I need to clarify something.  A fixed frequency selective network produces a fixed phase change (and for "phase change" here you can read "a tiny delay in time") which is generally inaudible.  If you vary a tone control the phase will change while the control is being changed, pushing the frequency up or down a tiny amount, but when you stop moving it the phase change stops moving and the frequency returns to normal.

Phase vibrato and the like depend on the phase constantly changing (due to the LFO) which causes a constant change of phase back and forth and therefore a constant up and down shift of the signal passing through, and this change is audible.

To a large extent FETs and triodes are very similar, while BJT circuits are fairly similar.  The very different voltages aside, how you bias a FET is pretty much the same as how you bias a valve - you alter the Source/Cathode resistance.

The idea of a circuit is to communicate a story, and if there are no component values the story may as well be written in a foreign language.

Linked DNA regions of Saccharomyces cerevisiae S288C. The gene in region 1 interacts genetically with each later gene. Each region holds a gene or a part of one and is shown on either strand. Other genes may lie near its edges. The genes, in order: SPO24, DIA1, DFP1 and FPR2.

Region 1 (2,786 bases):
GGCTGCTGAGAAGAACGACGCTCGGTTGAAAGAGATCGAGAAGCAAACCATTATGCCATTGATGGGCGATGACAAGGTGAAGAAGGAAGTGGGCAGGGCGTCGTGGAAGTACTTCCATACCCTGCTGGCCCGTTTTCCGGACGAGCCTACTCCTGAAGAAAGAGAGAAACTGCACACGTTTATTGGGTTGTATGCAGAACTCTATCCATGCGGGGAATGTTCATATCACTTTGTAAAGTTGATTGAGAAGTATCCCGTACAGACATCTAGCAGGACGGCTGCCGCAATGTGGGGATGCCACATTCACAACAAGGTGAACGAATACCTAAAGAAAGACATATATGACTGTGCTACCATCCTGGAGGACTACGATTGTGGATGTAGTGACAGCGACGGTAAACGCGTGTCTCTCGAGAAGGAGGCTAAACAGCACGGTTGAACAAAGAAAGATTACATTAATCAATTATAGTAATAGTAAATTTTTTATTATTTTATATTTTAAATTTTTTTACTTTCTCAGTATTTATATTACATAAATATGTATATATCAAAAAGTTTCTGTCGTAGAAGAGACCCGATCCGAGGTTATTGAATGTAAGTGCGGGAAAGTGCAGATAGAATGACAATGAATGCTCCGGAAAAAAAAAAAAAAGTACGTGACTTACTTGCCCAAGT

The power amps in my Twin-50 aren't particularly complicated and have given great service over the decades since they were designed and built, so complexity is not essential in a good circuit.

The main difference I see here is that a FET buffer has been added in front.  Jack Orman - credible, Robert Strand and JD Sleep - unknown, runoffgrove - well we've covered that.

Now Jack may have done a mod, but we are looking at an interpretation of that mod, and straight away I notice something that rings an alarm bell; C9 10uF is simply in series with C1 0.22uF.  Why?  The effective capacitance between the FET Source and the following transistor Base is 0.22uF, so why the 10uF at all?  This suggests to me that whoever drafted this circuit doesn't understand capacitors in series - which is pretty damn basic.  The 0.22uF will also prevent any DC voltage getting to the 10uF electro so it won't have any polarising voltage across it, and for an electro that's not good.  {a single resistor to ground between them would fix that, but it doesn't explain the ten lane super highway coming in and a goat track going out}.

I also notice at the input of the FET there is R1 1Meg to ground, then C8, then R15 1Meg to +ve and another R16 1Meg to ground.  For AC signals these are all effectively in parallel and therefor the input impedance presented to the guitar will be 1Meg/3 or 330k, which IMO isn't enough.  All of these resistors could be considerably increased in value, say to 3.3Meg, then giving a more respectable 1.1Meg input impedance.